Genre: R&B, pop
Release date: January 29th 2016
A young actor is lounging in the editing bay of the 20th Century Fox studio lot, decked in a casual Hawaiian shirt and jeans. The director leans back from the monitor where the end credits of their most recent film, The Beach, are still rolling across the screen.
“So what do you think of our motion picture then, Leo?” he asks.
“Fo’ shizzle, Danny,” says the actor, since it is the year 2000. “It’s tight. I especially dug that song in it, the one that went, like…swimming closer to yooou…”
“”Pure Shores”, by the popular music group All Saints,” nods the director. “It’s a real corker, that one.”
“Only one way that could’ve been even better.”
“If instead of just being one four-minute long pop song, it was a forty one-minute long album by a three-piece from Brooklyn.”
Well, Leo’s prayers have finally been answered. Wet’s debut album Don’t You is exactly that: an eleven-song collection of early 2000s-sounding R&B.
It all sounds pretty much exactly like you what would expect: sexy (but not too sexy), slinky synth pop with gently crooned female vocals. And that’s not necessarily a bad thing – their ear for strong vocal hooks is undeniably powerful, as evidenced by the earworm-y nature of songs such as “Don’t Wanna Be Your Girl”, “Weak” and “You’re The Best”.
The problem is how similar it all starts sounding after a while.
The album washes over you like the waves of Phi Phi beach, eventually making you long for the musical equivalent of that shark that bit those Swedes to pop up and shake things up a bit. But alas. This is one of those albums that you tend to forget that you’re listening to after a while, only making you look up after the constant gentle noise stops – like a malfunctioning air-conditioning unit in a Bangkok hostel room.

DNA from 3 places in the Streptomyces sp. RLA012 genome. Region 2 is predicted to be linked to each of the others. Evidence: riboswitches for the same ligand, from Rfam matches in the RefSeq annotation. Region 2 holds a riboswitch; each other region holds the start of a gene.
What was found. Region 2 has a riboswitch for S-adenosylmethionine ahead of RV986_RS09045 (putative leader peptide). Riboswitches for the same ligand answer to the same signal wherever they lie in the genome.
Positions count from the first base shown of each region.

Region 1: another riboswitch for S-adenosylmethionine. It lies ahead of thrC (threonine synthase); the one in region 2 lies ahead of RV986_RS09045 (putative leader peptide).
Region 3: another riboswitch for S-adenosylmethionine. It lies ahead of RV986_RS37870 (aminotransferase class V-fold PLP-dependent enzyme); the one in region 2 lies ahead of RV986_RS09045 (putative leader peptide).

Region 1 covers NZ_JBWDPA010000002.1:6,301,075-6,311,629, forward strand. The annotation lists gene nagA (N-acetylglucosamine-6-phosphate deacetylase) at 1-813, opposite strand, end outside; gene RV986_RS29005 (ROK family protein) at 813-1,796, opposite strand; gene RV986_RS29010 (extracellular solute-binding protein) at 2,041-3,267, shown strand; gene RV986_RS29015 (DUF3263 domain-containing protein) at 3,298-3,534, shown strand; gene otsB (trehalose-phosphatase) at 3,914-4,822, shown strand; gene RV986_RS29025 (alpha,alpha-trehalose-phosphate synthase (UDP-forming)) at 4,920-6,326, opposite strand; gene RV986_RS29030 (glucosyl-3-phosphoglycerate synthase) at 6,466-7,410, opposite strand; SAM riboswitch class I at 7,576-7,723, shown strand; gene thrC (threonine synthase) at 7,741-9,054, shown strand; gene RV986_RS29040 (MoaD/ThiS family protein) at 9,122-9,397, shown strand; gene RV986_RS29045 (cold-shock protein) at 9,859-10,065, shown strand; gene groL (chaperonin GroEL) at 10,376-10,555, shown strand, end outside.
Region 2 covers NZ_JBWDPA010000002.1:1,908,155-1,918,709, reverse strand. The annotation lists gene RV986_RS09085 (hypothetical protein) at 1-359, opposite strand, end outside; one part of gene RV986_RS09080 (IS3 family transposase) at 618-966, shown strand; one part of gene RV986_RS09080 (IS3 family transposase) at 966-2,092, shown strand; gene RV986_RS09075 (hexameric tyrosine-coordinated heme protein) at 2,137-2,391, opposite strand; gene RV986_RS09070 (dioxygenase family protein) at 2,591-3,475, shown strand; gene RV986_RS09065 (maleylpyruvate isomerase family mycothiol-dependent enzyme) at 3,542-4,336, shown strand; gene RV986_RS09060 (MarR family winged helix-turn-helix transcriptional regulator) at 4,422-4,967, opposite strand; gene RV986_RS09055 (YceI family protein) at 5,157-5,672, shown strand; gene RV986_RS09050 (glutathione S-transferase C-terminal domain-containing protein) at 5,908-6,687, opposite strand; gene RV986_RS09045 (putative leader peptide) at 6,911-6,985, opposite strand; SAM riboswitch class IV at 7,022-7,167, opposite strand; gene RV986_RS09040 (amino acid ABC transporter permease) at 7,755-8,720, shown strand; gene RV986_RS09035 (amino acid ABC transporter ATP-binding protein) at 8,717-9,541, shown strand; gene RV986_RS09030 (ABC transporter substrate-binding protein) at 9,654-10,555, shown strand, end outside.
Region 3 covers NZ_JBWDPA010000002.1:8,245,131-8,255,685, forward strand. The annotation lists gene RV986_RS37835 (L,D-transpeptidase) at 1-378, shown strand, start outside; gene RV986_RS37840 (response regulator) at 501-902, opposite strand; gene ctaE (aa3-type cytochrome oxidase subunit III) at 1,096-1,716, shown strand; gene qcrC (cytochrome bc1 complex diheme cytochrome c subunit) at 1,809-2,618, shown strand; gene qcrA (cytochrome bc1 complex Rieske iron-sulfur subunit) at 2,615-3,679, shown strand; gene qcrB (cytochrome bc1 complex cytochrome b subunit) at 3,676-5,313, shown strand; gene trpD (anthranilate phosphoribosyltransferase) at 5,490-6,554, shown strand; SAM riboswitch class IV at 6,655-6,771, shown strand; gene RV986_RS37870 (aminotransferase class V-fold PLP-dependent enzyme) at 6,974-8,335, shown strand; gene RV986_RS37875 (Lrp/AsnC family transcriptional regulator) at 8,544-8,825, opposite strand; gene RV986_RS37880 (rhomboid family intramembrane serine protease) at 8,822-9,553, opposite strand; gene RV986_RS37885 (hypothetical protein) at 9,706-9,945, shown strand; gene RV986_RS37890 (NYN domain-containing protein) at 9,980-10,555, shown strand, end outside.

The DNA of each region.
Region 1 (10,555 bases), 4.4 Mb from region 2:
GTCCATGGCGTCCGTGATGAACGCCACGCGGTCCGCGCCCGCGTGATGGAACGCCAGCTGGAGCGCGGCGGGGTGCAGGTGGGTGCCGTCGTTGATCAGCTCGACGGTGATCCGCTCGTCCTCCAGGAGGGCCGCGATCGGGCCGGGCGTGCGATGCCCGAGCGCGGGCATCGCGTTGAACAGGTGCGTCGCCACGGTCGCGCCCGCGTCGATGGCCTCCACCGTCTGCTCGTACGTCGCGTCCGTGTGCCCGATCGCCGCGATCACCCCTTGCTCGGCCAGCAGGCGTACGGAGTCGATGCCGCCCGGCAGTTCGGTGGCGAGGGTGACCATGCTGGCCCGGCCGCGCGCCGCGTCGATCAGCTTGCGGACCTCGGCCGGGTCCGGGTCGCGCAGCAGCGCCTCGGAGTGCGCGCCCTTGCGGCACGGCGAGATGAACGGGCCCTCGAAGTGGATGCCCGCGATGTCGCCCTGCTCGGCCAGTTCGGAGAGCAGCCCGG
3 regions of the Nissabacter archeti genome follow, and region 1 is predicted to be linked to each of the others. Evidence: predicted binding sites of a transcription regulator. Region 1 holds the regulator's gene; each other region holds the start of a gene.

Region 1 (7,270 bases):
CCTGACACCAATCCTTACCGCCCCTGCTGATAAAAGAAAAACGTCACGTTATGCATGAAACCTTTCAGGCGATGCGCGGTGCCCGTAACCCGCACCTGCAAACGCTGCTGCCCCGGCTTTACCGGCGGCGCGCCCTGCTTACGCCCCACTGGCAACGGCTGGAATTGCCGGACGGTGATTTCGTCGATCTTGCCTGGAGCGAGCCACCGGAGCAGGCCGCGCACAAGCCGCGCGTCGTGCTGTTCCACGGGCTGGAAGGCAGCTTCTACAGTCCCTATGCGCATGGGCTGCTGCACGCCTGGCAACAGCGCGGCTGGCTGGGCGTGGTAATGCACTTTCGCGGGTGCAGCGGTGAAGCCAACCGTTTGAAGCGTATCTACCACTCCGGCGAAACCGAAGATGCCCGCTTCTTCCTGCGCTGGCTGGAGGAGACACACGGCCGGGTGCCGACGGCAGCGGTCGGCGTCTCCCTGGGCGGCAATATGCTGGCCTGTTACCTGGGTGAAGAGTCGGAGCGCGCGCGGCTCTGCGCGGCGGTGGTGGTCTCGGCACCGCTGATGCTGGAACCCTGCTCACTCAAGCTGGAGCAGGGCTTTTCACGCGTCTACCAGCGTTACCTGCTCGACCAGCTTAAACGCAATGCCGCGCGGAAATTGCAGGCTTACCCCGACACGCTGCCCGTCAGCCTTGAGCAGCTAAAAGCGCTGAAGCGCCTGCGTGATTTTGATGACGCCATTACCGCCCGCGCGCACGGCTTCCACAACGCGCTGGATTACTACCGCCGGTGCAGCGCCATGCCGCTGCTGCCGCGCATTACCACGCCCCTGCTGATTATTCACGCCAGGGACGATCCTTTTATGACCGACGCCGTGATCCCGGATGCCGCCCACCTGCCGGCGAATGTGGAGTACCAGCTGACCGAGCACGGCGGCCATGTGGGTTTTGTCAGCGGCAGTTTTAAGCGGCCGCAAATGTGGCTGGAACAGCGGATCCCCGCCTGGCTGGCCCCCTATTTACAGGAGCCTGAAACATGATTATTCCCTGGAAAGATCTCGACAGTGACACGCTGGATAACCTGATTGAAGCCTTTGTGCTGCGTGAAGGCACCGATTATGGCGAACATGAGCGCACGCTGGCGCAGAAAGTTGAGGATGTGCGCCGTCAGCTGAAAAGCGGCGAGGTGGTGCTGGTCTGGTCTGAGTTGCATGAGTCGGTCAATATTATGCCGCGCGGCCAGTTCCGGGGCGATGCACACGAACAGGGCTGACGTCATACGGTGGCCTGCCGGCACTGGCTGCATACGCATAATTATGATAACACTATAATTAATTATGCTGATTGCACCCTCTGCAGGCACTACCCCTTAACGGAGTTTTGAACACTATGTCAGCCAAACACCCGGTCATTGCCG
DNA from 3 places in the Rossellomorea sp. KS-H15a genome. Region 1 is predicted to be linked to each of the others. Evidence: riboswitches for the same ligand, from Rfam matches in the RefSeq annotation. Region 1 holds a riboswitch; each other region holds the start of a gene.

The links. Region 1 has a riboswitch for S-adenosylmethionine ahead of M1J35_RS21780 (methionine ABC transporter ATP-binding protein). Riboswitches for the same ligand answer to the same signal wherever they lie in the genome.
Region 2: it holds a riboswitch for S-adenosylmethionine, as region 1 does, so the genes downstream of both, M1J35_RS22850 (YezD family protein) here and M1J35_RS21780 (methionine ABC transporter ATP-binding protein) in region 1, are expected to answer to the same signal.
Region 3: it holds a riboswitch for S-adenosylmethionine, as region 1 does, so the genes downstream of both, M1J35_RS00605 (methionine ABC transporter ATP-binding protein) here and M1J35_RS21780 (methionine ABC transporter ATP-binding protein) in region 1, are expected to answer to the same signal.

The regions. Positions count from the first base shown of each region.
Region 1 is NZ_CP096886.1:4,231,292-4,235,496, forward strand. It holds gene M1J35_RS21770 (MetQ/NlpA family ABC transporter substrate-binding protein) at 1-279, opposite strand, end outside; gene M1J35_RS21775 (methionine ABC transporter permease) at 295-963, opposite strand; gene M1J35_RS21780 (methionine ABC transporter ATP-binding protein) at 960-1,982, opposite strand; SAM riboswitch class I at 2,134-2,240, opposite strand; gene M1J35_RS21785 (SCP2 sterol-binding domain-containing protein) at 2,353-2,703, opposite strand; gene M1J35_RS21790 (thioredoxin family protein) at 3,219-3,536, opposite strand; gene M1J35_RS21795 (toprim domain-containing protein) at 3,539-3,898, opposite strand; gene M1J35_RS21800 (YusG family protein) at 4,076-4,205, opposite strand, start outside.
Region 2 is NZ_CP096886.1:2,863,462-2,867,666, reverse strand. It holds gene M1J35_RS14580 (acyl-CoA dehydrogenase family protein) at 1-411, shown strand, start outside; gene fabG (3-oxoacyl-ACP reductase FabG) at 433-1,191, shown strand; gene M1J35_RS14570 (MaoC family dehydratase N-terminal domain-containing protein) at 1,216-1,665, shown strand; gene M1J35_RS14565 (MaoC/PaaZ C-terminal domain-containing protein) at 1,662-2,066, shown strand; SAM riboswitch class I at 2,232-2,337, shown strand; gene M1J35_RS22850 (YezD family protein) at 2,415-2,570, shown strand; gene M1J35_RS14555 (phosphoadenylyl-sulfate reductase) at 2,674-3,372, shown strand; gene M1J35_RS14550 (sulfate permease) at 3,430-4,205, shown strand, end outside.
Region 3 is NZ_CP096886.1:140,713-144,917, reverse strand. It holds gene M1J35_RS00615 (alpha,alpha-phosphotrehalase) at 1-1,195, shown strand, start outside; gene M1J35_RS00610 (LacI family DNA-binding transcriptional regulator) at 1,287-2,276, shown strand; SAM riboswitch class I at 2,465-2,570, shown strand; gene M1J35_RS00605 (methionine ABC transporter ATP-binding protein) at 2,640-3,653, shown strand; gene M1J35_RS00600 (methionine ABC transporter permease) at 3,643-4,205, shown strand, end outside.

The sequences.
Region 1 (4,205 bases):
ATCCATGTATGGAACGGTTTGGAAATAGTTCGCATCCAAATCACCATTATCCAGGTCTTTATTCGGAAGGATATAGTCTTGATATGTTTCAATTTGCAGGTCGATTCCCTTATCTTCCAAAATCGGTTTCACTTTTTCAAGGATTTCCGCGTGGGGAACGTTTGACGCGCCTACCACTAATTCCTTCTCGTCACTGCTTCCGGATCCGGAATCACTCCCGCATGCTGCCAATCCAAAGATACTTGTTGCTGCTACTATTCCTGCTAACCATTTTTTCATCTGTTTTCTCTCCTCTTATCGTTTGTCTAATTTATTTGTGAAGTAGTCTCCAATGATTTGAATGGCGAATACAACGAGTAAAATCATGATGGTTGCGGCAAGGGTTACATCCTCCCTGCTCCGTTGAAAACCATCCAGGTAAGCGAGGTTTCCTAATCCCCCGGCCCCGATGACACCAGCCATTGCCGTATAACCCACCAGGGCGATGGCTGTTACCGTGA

There’s undeniable potential in Wet. Their aforementioned pop sensibility is present throughout, and singer Kelly Zutrau has a gorgeous voice – even if she doesn’t get many chances to really flex her vocal chords and show some versatility. It makes perfect sense that they recently toured with CHVRCHES, another electro-pop trio with songs that are incredibly strong when viewed individually, but blend together over the course of a full record. It also doesn’t help that Wet’s lyrics all deal with the exact same themes: love, longing and heartbreak ad nauseam.
That being said: Don’t You is an album you might still reach for surprisingly often. It’s simple, gentle and unchallenging music, what you listen to when you don’t really feel like listening to anything specific. It’s that day of your four-day island holiday when you decide you feel too lazy to go scuba diving like you’d planned, that you’d rather stay at the hotel and order room service and watch Slumdog Millionaire on Netflix. And hey, there’s absolutely nothing wrong with that.
Here’s hoping that for their second album, Wet doesn’t pull a CHVRCHES and make Don’t You 2.0, but instead choose to expand their sound and challenge themselves and the listener just ever-so-slightly. They don’t necessarily need to go all-out and run around the jungle, 64-bit style hunting weed farmers! But just one little shot of snake blood would definitely do them some good.